When the fal’cie need a specific task done, they pick out a human and make them l’cie by bestowing special marks upon them. While l’cie, being the only humans capable of magic, are known to be very powerful, they are treated similarly to those associated with Pulse: that is, with fear and extreme prejudice. Becoming a l’cie means the end of life as you know it. Suddenly you are hated and hunted by the government, feared by the people you once called friends, and everyone associated with you is liable to be punished by law. What’s more, the task you are given by the fal’cie is only hinted at in a glimpse of a vision. Still more, you have only a certain amount of time to complete the task before you turn into a c’ieth (a mindless zombie, basically), doomed to walk the earth forever in insanity until you disintegrate. Complete the task, and you turn to crystal, maybe waking up again several hundred years later.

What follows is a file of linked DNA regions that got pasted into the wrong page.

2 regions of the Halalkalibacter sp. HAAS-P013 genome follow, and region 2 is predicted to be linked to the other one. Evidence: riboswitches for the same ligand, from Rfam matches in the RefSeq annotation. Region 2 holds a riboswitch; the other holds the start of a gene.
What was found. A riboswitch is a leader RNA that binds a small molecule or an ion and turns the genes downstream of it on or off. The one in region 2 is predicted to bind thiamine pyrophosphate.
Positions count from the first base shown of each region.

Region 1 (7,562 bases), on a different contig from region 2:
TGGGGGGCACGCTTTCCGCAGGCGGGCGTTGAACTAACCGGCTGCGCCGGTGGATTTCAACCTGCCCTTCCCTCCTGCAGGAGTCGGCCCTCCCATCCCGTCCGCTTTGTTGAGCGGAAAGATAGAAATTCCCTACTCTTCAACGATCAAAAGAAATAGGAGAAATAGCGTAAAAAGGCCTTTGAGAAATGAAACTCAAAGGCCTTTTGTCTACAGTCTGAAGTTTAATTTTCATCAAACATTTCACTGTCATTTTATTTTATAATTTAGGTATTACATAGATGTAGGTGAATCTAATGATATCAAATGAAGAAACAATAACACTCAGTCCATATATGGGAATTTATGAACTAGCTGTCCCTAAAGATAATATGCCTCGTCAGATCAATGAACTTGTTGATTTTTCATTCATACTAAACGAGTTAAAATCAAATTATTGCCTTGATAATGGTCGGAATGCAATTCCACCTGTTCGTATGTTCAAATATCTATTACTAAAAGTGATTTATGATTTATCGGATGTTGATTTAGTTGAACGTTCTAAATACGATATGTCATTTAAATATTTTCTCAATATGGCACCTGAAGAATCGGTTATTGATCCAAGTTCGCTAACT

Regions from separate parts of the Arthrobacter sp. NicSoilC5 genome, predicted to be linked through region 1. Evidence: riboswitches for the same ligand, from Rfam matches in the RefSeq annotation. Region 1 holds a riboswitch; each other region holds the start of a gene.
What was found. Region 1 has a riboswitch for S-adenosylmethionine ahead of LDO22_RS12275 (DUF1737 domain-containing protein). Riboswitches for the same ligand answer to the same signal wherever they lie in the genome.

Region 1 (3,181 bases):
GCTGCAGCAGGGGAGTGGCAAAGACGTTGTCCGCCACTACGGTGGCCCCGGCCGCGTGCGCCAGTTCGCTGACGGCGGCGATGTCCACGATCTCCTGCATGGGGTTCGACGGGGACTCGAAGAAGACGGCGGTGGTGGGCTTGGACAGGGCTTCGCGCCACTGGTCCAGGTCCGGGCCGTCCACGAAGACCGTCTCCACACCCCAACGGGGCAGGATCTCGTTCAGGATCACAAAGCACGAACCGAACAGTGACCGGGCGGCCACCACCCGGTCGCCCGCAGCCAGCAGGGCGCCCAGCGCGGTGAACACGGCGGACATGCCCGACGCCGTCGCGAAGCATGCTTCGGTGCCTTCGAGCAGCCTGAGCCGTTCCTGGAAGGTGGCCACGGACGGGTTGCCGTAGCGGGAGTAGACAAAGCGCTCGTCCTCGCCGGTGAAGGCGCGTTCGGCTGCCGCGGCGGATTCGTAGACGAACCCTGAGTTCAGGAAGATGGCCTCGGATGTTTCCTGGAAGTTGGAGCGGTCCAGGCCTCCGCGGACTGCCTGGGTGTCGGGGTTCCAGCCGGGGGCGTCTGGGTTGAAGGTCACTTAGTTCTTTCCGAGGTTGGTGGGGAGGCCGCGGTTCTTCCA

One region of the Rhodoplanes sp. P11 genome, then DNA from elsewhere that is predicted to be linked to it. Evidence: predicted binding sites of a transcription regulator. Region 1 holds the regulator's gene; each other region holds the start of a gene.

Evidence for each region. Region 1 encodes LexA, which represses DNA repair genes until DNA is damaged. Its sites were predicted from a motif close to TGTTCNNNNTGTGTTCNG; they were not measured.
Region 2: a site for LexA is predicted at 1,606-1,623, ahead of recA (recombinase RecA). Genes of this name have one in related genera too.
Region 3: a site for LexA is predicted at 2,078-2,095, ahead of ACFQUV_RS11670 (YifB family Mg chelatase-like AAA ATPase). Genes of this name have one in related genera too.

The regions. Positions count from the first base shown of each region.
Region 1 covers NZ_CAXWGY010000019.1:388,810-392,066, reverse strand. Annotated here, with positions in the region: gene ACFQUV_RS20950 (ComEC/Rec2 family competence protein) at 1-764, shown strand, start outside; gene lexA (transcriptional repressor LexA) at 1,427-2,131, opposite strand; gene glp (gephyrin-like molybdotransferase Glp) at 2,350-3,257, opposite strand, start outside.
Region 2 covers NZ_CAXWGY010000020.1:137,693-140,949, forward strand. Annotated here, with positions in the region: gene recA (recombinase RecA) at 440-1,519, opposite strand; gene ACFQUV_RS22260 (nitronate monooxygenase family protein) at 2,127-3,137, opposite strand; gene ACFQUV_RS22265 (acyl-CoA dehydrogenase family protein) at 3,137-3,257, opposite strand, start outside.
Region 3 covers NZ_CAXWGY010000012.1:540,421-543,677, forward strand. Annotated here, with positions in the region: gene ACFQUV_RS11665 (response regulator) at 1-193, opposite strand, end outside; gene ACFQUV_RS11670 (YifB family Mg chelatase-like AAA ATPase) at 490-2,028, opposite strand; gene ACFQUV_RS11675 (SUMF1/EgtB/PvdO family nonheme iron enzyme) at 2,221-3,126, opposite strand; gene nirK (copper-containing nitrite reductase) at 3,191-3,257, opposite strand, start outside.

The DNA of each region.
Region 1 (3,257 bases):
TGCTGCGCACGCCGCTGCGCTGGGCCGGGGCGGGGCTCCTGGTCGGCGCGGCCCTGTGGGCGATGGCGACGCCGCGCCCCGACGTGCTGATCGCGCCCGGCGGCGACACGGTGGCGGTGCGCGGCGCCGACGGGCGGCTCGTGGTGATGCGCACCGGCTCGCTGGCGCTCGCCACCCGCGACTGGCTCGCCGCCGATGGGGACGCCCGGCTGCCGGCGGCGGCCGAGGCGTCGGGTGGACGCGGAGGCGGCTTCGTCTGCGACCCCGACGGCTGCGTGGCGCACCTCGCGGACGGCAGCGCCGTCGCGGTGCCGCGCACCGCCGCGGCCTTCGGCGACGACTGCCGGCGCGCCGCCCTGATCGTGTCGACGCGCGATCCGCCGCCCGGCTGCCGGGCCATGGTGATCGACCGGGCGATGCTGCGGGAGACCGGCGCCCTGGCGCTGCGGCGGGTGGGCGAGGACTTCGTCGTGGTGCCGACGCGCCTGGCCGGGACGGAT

It’s the extremely unfair circumstances that one finds oneself in after being made a l’cie that forms the basis of Final Fantasy XIII’s plot. All of the six characters are made l’cie, either due to misfortune or for trying to protect their loved ones.
The six man band consists of the following:
- 21-year old Lightning, a taciturn but determined young woman who used to serve the Guardian Core (the branch of the military that guards Cocoon and its populace as palace guards, police, etc.). Lightning’s own sister, Serah, was made a l’cie, and upon learning this, she sneaked onto the first Purge train she saw hoping to find some way to free Serah from her fate. Serah is Lightning’s only remaining family, and thus she harbors a deep need to protect her from harm. Perhaps because of this, Lightning maintains a lone wolf personality, and is often frosty towards other characters, who may distract her from her goal.